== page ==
ROME, May 1, 2013 (LifeSiteNews.com) – Armed with a home-made abortion device, operated by a bicycle pump, Emma Bonino, Italy’s newly appointed Foreign Minister, started her career in the early 1970s as an illegal abortionist and radical feminist.

Emma Bonino, a member of the Italian Radical party, made her mark in Italian politics by founding the Information Centre on Sterilization and Abortion (CISA) in 1975, which advanced the campaign to legalise abortion in 1978. Bonino has boasted that she and her group committed 10,141 illegal abortions. However, she avoided prosecution for the illegal abortions by being elected to public office, thereby gaining parliamentary immunity.

Today, as a leading member of Italy’s new cabinet, she is in a position to champion the pro-abortion and anti-family doctrines of the Italian Radical Party on a transnational level.

Monsignore Ignacio Barreiro, the director of the Rome office of Human Life International, told LifeSiteNews.com the appointment is deeply concerning. “Some cabinet positions are token, but not the Foreign Minister,” he said.

In that position Bonino, a strong supporter of the “European Project” of a federalist European superstate, will have inordinate influence at the European and international level. “More than one diplomat is dismayed at having Bonino as their boss,” Barreiro added. 

When the dust settled on Italy’s chaotic general election in February, the nation found itself with no government and a hung parliament. The crisis was not resolved until last week when Enrico Letta was confirmed as President of the Council of Ministers of Italy. His 22-member cabinet was sworn in on April 28th.

After her unsuccessful bid in 2010 for the governorship of Lazio, the region of the Roman capital, Bonino resurfaced in February this year, running for President of the Republic, supported by then-Prime Minister Mario Monti. After the re-election of Giorgio Napolitiano as head of state, many Italians were surprised to see her appointment as Foreign Minister.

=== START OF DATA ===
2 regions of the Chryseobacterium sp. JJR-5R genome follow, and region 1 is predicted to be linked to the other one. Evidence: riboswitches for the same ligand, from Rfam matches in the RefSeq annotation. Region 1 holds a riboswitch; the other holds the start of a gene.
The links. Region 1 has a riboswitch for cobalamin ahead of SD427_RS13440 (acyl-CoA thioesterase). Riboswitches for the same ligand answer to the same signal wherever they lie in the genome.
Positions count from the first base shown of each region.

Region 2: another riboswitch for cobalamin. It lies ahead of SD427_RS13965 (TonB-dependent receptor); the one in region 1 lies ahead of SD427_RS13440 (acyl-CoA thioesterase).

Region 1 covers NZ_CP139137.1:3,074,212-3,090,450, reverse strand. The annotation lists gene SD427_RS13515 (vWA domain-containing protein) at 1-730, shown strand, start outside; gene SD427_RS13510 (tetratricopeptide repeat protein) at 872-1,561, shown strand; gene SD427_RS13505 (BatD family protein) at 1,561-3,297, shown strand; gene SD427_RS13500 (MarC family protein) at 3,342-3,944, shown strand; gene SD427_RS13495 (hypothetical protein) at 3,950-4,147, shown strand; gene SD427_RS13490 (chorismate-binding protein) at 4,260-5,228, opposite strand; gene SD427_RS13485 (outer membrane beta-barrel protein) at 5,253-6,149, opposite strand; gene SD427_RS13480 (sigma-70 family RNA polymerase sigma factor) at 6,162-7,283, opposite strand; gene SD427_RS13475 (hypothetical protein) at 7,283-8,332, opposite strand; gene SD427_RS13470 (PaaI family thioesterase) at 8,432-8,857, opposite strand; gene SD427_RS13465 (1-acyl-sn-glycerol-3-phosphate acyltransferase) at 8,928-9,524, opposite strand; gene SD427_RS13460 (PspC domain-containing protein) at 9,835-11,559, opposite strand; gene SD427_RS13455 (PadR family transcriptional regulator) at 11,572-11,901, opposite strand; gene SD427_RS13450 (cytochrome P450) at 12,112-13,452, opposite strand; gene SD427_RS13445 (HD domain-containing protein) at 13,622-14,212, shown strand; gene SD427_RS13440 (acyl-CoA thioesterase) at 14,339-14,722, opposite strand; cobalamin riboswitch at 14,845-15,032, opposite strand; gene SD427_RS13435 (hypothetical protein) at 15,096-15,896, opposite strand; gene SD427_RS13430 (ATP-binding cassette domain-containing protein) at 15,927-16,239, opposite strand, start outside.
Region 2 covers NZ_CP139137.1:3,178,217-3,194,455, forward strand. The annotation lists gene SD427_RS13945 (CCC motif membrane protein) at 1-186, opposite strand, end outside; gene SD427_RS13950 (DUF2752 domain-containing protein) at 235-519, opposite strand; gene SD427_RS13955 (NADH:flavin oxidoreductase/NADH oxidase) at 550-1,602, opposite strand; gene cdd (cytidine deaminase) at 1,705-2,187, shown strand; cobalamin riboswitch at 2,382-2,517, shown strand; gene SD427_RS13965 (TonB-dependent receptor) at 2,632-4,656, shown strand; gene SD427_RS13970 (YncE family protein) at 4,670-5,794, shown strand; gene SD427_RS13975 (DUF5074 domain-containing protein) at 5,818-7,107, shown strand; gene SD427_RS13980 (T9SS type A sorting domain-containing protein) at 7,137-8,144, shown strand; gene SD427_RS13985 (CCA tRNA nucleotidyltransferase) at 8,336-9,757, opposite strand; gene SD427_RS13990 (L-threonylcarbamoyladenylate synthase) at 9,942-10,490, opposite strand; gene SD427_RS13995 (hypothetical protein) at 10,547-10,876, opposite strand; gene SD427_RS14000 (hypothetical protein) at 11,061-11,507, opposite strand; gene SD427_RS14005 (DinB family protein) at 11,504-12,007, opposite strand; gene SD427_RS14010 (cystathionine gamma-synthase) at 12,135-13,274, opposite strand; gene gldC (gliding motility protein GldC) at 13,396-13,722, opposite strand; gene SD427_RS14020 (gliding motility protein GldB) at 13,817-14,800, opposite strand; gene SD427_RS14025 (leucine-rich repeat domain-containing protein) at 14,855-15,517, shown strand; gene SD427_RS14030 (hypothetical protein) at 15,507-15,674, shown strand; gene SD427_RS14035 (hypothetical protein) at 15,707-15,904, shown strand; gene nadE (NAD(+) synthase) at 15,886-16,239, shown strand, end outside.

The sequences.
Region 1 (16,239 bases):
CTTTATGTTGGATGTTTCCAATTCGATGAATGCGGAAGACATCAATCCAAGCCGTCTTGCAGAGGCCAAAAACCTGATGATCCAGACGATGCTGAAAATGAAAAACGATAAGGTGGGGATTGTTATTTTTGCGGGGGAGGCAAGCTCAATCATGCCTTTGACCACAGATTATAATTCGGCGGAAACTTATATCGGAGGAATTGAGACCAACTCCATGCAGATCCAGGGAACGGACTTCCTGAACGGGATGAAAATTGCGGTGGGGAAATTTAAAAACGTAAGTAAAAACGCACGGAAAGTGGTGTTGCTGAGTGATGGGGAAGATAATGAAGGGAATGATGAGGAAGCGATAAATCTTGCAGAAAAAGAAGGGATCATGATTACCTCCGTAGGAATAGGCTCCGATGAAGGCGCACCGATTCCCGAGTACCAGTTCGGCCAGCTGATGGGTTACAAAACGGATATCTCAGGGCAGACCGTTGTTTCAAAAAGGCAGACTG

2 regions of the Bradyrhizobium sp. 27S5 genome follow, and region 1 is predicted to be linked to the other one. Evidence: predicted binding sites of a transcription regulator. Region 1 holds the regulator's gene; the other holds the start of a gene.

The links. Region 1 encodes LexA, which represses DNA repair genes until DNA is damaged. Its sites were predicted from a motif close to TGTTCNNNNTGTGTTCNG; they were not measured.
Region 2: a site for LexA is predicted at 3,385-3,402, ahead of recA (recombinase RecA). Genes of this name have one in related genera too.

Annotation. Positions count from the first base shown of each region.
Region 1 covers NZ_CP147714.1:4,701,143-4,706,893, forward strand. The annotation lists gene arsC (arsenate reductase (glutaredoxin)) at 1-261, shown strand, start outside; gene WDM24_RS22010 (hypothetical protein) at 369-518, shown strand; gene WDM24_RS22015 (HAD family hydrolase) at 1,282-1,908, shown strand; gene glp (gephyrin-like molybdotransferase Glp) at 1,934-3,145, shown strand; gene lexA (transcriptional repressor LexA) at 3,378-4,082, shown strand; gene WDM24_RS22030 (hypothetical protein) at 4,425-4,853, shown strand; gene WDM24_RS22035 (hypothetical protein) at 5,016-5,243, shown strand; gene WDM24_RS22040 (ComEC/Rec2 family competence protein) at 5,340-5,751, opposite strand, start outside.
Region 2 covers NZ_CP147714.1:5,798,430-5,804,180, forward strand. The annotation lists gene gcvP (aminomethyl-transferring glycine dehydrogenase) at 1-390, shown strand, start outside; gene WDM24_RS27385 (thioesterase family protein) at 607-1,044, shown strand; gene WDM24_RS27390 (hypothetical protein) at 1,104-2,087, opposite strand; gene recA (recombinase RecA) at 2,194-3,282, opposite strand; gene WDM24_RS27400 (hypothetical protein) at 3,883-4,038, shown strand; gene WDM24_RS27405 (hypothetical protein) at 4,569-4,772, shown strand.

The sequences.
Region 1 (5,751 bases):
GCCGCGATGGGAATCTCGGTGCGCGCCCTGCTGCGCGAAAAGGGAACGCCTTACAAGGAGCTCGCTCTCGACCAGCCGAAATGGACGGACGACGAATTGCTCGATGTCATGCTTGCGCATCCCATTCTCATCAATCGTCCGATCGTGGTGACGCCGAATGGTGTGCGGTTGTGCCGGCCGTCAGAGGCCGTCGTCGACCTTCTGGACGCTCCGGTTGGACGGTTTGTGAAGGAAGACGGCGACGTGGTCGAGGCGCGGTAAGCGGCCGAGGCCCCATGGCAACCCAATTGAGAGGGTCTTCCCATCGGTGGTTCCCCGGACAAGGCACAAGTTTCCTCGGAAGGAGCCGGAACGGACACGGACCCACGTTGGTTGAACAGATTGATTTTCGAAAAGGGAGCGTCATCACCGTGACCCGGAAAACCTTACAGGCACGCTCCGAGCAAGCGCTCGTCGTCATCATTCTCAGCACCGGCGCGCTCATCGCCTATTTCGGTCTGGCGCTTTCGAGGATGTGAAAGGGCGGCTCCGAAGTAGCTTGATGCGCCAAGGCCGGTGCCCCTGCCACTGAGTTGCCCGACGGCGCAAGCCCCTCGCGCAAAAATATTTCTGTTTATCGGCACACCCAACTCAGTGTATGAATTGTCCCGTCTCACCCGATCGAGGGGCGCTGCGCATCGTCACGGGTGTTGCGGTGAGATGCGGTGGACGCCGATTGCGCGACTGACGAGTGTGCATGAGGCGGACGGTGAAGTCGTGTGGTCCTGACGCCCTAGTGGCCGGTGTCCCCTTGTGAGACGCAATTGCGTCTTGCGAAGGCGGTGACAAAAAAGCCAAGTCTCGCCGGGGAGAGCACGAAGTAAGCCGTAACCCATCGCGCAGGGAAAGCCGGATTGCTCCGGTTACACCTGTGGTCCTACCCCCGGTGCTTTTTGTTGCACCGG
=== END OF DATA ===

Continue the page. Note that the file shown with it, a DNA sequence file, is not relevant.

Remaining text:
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Critics on the right have been perplexed by Bonino’s inclusion in the cabinet and in such a prominent post, saying that her inclusion is mark of “inconsistency” in the present government. 

Bonino’s appointment, Barreiro said, is “a problem of coherence”. “If you look at the coalition that has voted to put her in, it’s made of Catholics,” he said. 

A member of the International Bilderberg Group and a protégé of billionaire internationalist George Soros, Bonino was a Member of the European Parliament and of the Italian Senate, and served as Minister of International Trade from 2006 to 2008. She served on the executive committee of the International Crisis Group that created the International Criminal Court.

During her time as a Deputy, Bonino campaigned for loosening of divorce laws, and the legalization of abortion and drugs. As a leading anti-clericalist, she has been a fervent adversary of the influence of the Catholic Church in Italian politics.

The Italian Radical Party, to which Bonino belongs, has been a fixture on the extreme left of Italian politics since its founding in 1970s. Described as “libertarian” in the American model on economic issues, its social policies include support for abortion, same-sex “marriage,” legal euthanasia, artificial insemination, embryonic stem cell research, abolition of capital punishment and the legalization of “soft drugs.” 

Msgr. Barreiro, a lawyer and former diplomat at the UN, noted that many in Italy have questioned the huge influence of the Radicals on politicians of other parties. 

“The Radicals have an enormous influence but with very few votes. They have an undue ability to put pressure on other politicians that is totally disproportionate to their numbers,” he said.

Bonino’s past as an abortionist has not failed to keep up with her. An editorial in Romagiornale.it responded to her bid for the presidency in early April with, “A woman who has trampled all moral and juridical law, including the suppression of more than 10,000 lives, can fill the role of the highest office of the Italian State? This question is a must in the days of the end of the mandate of [President] Napolitano.”